Sibling Harmony

Peace and Joy: 5 Tips for Sibling Harmony

Let’s face it – sibling spats are a part of life. 

In fact, sibling rivalry is not only inevitable, it’s a healthy way for kids to learn how to compromise and navigate relationships.

But on the downside, the constant bickering can also wreak havoc on daily life, not to mention Mom’s and Dad’s nerves.

Our goal is to achieve at least some measure of sibling harmony, right?

I know that may sound like an impossible dream, but it’s absolutely do-able with these five Sibling Harmony tips:
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Naughty or Nice?

Getting good holiday behavior from your kids.

better holiday behavior

First stop: your tween’s dance rehearsal. Then, a visit to a local charity. Next, it’s last-minute shopping for gifts, making cookies for your eight year-old’s class party, and then a holiday dinner – and that’s just your Saturday!

A day like that can often drive even the merriest of people to make a less-than-polite grab for the store’s last set of lights or play chicken over that coveted front-row parking space. When kids get thrown into that mix of traveling, visits from relatives, and holiday events – all on top of their normal school work and activities- it’s a winter miracle that they have the energy left to behave at all!

The fact is that kids wear out faster than adults, and that tired or mentally over-stimulated children are the ones most likely to act out or throw fits. Read More

‘Tis the season for saying “Thanks!”

hands holding a heart

The holidays offer countless wonders: quality time with loved ones, the joy of family traditions, and at least a few weeks where people are particularly nice to one another. But nestled between the “Secret Santa” gift swaps and the glittering candles, the holidays give us yet another amazing thing – the opportunity to give our kids an attitude of gratitude.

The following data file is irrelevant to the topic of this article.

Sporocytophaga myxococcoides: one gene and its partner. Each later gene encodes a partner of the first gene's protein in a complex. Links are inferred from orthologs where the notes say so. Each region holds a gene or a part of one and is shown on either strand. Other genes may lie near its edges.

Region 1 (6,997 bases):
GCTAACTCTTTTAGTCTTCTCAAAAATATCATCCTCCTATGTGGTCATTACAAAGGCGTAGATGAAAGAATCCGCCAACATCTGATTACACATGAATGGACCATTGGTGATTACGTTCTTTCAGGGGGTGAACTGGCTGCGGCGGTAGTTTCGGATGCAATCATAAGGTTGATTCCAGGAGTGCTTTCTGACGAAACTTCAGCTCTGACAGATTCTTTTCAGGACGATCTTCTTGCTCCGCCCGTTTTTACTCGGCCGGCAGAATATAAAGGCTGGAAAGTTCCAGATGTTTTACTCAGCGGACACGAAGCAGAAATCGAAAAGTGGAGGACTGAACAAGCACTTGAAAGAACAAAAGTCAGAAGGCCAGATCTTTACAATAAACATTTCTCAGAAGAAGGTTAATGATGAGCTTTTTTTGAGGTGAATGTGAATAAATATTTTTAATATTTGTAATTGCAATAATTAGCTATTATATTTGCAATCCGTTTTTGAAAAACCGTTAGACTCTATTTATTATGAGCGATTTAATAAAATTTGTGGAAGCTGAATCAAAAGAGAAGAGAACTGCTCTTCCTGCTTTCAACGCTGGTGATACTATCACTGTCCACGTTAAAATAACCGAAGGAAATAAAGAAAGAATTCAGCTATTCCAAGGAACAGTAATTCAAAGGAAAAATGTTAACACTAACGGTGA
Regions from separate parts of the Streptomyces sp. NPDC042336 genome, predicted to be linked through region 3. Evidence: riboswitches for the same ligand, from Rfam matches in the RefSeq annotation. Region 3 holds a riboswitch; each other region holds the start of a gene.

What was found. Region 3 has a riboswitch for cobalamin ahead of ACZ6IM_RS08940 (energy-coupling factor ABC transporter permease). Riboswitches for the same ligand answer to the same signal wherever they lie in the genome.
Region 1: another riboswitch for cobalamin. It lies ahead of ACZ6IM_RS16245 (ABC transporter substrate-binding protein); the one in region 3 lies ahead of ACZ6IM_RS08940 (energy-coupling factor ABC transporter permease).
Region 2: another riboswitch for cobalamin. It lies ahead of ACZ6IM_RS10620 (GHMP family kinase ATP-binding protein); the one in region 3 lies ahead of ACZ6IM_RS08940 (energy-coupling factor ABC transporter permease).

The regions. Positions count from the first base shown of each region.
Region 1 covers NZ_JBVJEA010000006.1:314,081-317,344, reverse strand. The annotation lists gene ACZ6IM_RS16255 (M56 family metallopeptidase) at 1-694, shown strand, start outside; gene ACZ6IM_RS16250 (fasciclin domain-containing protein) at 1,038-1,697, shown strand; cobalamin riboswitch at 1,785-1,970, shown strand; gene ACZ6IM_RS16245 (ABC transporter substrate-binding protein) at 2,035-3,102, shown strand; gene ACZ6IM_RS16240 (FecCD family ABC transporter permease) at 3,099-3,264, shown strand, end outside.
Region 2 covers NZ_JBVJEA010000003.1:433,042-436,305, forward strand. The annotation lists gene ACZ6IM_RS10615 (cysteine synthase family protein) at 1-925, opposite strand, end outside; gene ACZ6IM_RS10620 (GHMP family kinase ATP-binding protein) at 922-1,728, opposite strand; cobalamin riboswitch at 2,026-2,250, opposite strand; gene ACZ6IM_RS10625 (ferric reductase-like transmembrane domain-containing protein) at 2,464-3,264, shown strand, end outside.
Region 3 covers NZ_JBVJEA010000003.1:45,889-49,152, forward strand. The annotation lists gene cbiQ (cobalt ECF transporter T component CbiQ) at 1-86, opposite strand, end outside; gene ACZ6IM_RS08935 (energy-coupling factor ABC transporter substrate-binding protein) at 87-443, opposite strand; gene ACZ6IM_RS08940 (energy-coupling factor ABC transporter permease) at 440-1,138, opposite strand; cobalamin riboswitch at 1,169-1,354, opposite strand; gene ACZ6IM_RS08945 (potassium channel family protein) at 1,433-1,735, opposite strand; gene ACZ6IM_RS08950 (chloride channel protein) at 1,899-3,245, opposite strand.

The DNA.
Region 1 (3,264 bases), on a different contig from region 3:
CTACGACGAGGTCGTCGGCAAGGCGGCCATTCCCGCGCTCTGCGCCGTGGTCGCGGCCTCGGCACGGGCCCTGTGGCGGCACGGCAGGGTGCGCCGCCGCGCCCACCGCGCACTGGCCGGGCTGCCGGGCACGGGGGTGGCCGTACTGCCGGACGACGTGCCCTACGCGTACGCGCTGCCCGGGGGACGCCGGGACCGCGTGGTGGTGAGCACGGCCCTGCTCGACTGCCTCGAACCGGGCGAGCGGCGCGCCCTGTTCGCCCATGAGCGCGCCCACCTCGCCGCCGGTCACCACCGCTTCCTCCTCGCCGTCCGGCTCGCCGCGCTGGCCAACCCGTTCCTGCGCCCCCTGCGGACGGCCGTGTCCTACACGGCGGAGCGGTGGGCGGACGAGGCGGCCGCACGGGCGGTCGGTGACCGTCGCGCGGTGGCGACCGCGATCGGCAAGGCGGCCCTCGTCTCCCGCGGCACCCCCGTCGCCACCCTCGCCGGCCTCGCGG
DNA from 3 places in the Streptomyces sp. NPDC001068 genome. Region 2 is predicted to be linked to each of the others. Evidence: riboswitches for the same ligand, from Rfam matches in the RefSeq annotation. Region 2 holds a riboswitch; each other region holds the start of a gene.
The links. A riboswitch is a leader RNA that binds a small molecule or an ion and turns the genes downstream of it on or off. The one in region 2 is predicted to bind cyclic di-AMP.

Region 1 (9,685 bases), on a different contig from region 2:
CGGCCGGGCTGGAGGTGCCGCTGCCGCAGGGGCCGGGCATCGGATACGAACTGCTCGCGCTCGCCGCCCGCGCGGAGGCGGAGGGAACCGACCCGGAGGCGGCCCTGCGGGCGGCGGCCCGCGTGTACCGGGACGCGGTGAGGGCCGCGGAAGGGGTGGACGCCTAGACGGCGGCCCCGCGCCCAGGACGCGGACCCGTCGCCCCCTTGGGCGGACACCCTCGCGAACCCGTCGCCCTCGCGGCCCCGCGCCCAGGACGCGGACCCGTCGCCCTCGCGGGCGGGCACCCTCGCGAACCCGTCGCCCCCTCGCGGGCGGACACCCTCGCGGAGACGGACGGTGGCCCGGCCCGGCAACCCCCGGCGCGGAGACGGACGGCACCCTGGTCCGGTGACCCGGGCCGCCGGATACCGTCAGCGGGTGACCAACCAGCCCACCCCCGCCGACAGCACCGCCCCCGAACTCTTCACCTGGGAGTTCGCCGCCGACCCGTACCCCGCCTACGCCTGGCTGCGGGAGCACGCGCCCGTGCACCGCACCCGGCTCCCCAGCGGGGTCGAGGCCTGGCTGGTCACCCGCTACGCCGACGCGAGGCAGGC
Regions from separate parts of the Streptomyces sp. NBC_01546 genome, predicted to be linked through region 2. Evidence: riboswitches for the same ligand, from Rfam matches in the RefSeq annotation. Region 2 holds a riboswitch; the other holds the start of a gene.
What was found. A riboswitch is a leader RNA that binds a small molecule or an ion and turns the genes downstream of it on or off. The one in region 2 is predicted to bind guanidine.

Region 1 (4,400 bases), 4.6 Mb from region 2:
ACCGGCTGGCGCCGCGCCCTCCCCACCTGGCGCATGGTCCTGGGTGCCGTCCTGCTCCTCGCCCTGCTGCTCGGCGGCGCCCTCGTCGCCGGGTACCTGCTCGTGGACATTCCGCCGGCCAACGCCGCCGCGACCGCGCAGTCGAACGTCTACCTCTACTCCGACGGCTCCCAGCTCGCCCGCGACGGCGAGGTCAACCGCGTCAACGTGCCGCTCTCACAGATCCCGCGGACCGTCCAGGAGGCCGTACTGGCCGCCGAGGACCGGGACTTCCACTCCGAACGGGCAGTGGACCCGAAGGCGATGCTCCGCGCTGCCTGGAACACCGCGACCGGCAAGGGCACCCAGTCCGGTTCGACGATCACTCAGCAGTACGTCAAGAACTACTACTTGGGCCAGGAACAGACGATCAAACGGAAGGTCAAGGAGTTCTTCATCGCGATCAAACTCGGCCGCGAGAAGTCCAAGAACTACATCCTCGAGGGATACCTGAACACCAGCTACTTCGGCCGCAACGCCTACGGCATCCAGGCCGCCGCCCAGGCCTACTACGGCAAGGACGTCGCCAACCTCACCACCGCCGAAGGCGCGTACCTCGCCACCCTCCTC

Teaching our children to live a grateful life can’t be accomplished in a few short weeks, but the holiday season offers kids and parents alike countless opportunities to practice giving extra thanks to the people who deserve it – and need it – most. And this is the gift that gives back! Research repeatedly shows that gratitude-rich people score higher in happiness and optimism and have fewer instances of stress and depression.

So don’t wait to make this your New Year’s resolution – use the tips below to start your family on the trail to thankfulness today!
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To Lose or Not to Lose? Board Game Strategies for Playing with Kids

Dice and board game pieces in a big pile
Dice and board game pieces in a big pile
Dice and board game pieces in a big pile

Guest Post from Ellen Notbolm, author of Ten Things Every Child With Autism Wishes You Knew

Playing board games is a great way to have fun and bond as a family. But any game begs the question: do you let your kids win so they feel good about themselves and stay interested, or do you play fair—and win sometimes—at the risk of discouraging them?

Before you stack the deck for the next round of Candyland, keep reading for some helpful pointers below: Read More

Forget It! How to be done with everyday forgetfulness.

forgetful boy


verdue library books. Smelly gym clothes. Permission slips rushed to school as the field-trip bus is about to pull away. When will kids learn to remember the things they need before the guilty, “Um, I forgot…” phone call?

As you may have heard before, “A child who always forgets has a parent who always remembers.” Which is to say, every time you rescue your kids with constant reminders or by bailing them out when they forget, you actually do them a disservice, as they never feel the sting of their forgetfulness and learn to take responsibility.

I’m not talking about the occasional slips of mind. You know you have a real problem when you’re dropping off a lunchbox or musical instrument on a weekly basis for one of your kids. Here’s how to solve it:
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5 Steps to Better Manners

well mannered girl

What’s the magic word?

What do you say?

Close your mouth!

Sometimes you feel like a parrot in your attempts to get your kids to use their manners. You’ve worked on “please” and “thank you” since they were two—so why do they seem to need a refresher course on a daily basis?

In parenting education circles, we often say, “A child who always forgets has a parent who always remembers,” which means that constant reminders aren’t likely to change your kids’ behavior long-term. Fortunately, it’s entirely within your reach to raise a child who says “excuse me” even when you’re not around.

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